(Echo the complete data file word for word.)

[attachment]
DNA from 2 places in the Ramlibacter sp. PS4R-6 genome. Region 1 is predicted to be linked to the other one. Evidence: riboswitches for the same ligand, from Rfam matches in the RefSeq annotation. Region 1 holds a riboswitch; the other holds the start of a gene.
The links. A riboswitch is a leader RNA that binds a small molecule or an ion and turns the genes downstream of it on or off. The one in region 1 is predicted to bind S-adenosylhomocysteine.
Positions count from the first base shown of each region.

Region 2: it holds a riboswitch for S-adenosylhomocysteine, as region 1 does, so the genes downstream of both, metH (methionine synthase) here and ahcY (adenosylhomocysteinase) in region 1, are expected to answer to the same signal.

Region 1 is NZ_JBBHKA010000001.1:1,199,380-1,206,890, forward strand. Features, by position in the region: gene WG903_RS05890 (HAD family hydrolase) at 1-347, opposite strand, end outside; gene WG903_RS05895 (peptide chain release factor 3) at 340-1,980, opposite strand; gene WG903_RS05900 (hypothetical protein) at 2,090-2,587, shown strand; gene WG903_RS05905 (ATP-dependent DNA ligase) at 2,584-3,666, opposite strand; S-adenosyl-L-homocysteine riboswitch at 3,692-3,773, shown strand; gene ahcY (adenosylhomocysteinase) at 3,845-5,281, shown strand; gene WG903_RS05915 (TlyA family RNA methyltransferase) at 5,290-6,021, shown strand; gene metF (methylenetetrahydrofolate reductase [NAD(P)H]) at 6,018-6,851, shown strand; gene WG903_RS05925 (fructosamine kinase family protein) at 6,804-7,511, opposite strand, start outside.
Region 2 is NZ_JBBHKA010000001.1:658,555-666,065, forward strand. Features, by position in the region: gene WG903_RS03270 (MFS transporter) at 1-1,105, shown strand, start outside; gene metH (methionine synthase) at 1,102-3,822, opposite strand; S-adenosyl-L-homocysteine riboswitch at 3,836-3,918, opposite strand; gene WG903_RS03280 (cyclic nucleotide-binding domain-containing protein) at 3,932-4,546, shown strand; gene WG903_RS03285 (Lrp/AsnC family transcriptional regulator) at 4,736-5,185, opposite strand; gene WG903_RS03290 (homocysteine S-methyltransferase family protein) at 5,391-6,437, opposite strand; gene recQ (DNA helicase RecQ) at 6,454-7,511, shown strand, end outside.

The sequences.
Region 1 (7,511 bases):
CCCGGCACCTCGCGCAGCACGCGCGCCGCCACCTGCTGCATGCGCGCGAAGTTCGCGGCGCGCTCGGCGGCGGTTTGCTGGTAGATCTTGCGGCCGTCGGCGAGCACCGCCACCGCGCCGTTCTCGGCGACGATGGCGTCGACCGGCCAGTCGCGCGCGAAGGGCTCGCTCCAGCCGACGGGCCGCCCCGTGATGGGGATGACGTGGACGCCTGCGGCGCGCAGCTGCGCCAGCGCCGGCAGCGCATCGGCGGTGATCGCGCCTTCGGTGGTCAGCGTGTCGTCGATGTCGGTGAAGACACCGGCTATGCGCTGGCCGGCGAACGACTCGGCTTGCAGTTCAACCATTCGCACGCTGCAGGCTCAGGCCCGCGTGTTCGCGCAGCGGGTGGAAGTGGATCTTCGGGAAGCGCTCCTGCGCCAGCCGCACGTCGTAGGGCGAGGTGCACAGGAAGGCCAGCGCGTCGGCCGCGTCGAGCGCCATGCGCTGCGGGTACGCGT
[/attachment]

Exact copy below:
DNA from 2 places in the Ramlibacter sp. PS4R-6 genome. Region 1 is predicted to be linked to the other one. Evidence: riboswitches for the same ligand, from Rfam matches in the RefSeq annotation. Region 1 holds a riboswitch; the other holds the start of a gene.
The links. A riboswitch is a leader RNA that binds a small molecule or an ion and turns the genes downstream of it on or off. The one in region 1 is predicted to bind S-adenosylhomocysteine.
Positions count from the first base shown of each region.

Region 2: it holds a riboswitch for S-adenosylhomocysteine, as region 1 does, so the genes downstream of both, metH (methionine synthase) here and ahcY (adenosylhomocysteinase) in region 1, are expected to answer to the same signal.

Region 1 is NZ_JBBHKA010000001.1:1,199,380-1,206,890, forward strand. Features, by position in the region: gene WG903_RS05890 (HAD family hydrolase) at 1-347, opposite strand, end outside; gene WG903_RS05895 (peptide chain release factor 3) at 340-1,980, opposite strand; gene WG903_RS05900 (hypothetical protein) at 2,090-2,587, shown strand; gene WG903_RS05905 (ATP-dependent DNA ligase) at 2,584-3,666, opposite strand; S-adenosyl-L-homocysteine riboswitch at 3,692-3,773, shown strand; gene ahcY (adenosylhomocysteinase) at 3,845-5,281, shown strand; gene WG903_RS05915 (TlyA family RNA methyltransferase) at 5,290-6,021, shown strand; gene metF (methylenetetrahydrofolate reductase [NAD(P)H]) at 6,018-6,851, shown strand; gene WG903_RS05925 (fructosamine kinase family protein) at 6,804-7,511, opposite strand, start outside.
Region 2 is NZ_JBBHKA010000001.1:658,555-666,065, forward strand. Features, by position in the region: gene WG903_RS03270 (MFS transporter) at 1-1,105, shown strand, start outside; gene metH (methionine synthase) at 1,102-3,822, opposite strand; S-adenosyl-L-homocysteine riboswitch at 3,836-3,918, opposite strand; gene WG903_RS03280 (cyclic nucleotide-binding domain-containing protein) at 3,932-4,546, shown strand; gene WG903_RS03285 (Lrp/AsnC family transcriptional regulator) at 4,736-5,185, opposite strand; gene WG903_RS03290 (homocysteine S-methyltransferase family protein) at 5,391-6,437, opposite strand; gene recQ (DNA helicase RecQ) at 6,454-7,511, shown strand, end outside.

The sequences.
Region 1 (7,511 bases):
CCCGGCACCTCGCGCAGCACGCGCGCCGCCACCTGCTGCATGCGCGCGAAGTTCGCGGCGCGCTCGGCGGCGGTTTGCTGGTAGATCTTGCGGCCGTCGGCGAGCACCGCCACCGCGCCGTTCTCGGCGACGATGGCGTCGACCGGCCAGTCGCGCGCGAAGGGCTCGCTCCAGCCGACGGGCCGCCCCGTGATGGGGATGACGTGGACGCCTGCGGCGCGCAGCTGCGCCAGCGCCGGCAGCGCATCGGCGGTGATCGCGCCTTCGGTGGTCAGCGTGTCGTCGATGTCGGTGAAGACACCGGCTATGCGCTGGCCGGCGAACGACTCGGCTTGCAGTTCAACCATTCGCACGCTGCAGGCTCAGGCCCGCGTGTTCGCGCAGCGGGTGGAAGTGGATCTTCGGGAAGCGCTCCTGCGCCAGCCGCACGTCGTAGGGCGAGGTGCACAGGAAGGCCAGCGCGTCGGCCGCGTCGAGCGCCATGCGCTGCGGGTACGCGT